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The research described here has been approved by the appropriate IRB and full informed consent or assent has been obtained for all subjects.
Abstract thinking is generally highly correlated with problem-solving ability which is predictive of better adaptive functioning. Measures of conceptual reasoning, an ecologically-valid laboratory measure of problem-solving, and a report measure of adaptive functioning in the natural environment, were administered to children and adults with and without autism. The individuals with autism had weaker conceptual reasoning ability than individuals with typical development of similar age and cognitive ability. For the autism group, their flexible thinking scores were significantly correlated with laboratory measures of strategy formation and rule shifting and with reported overall adaptive behavior but not socialization scores. Therefore, in autism, flexibility of thought is potentially more important for adaptive functioning in the natural environment than conceptual reasoning or problem-solving.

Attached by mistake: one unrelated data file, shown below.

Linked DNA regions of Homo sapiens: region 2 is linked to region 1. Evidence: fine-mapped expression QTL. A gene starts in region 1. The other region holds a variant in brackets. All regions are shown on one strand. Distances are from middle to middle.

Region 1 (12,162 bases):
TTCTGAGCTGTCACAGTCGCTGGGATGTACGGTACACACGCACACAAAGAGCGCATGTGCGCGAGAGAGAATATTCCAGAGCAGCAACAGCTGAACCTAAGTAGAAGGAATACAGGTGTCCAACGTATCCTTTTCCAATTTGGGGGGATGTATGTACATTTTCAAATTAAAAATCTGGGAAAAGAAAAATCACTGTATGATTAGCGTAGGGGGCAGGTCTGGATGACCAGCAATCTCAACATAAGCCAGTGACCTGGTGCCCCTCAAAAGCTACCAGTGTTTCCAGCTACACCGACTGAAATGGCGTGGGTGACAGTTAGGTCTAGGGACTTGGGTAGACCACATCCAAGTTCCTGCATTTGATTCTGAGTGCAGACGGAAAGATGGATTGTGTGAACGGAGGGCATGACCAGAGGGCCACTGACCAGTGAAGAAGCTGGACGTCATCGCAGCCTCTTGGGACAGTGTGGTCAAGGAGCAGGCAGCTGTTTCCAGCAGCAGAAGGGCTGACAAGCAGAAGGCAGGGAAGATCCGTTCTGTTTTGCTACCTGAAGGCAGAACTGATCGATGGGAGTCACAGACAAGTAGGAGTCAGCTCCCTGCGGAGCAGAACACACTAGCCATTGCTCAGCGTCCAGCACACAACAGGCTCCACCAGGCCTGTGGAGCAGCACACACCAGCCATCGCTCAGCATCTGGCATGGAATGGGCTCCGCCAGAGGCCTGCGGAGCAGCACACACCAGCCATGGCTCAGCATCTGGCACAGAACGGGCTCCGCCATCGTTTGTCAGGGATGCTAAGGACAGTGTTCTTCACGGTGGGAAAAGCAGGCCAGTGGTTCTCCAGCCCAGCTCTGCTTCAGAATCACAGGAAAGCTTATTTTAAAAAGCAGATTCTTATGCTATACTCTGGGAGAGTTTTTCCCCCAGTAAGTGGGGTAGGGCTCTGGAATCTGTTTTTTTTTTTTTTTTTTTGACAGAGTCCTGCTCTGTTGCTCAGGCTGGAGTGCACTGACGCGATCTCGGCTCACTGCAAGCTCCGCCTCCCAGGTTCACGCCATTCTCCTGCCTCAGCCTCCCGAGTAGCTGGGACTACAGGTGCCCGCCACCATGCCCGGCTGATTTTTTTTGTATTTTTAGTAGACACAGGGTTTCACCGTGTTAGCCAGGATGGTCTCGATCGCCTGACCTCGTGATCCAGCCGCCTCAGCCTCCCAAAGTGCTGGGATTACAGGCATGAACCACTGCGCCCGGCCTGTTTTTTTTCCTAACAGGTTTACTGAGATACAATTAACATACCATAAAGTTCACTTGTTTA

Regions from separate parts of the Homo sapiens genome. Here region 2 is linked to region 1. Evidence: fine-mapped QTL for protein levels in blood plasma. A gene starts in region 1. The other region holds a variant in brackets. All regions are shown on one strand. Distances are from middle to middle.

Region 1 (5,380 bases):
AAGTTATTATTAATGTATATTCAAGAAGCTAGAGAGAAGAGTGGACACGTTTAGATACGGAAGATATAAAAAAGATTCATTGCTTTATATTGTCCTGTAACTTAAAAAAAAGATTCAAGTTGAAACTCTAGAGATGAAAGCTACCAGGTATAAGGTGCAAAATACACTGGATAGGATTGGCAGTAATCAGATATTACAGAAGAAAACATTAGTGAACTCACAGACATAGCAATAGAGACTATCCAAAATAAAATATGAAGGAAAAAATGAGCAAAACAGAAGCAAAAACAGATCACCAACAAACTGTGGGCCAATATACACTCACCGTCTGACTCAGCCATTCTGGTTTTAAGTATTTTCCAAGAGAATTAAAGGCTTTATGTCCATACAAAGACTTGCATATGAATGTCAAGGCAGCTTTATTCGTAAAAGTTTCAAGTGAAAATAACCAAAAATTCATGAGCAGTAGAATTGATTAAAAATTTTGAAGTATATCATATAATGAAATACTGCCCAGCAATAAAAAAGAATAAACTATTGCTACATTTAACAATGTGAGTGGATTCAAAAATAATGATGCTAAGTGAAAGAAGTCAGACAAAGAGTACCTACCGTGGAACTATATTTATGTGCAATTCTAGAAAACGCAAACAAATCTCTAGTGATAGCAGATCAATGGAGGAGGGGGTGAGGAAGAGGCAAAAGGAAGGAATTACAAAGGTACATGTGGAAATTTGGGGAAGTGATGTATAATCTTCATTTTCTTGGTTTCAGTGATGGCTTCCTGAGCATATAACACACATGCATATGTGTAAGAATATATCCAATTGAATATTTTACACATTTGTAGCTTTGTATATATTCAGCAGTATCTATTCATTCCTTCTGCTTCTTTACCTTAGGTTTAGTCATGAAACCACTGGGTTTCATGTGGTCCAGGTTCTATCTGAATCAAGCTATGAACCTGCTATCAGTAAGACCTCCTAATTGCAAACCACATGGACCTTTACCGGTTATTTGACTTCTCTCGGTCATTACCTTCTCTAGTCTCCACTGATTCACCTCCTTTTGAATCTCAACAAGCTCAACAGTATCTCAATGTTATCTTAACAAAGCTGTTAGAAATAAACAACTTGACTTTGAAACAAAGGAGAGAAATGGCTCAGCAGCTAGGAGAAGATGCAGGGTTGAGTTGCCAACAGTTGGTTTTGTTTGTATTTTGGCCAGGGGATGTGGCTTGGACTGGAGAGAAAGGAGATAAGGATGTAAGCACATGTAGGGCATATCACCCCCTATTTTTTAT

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- Associations Between Conceptual Reasoning, Problem Solving, and Adaptive Ability in High-functioning Autism
Diane L. Williams
Carla A. Mazefsky
Jon D. Walker
Nancy J. Minshew
- Springer US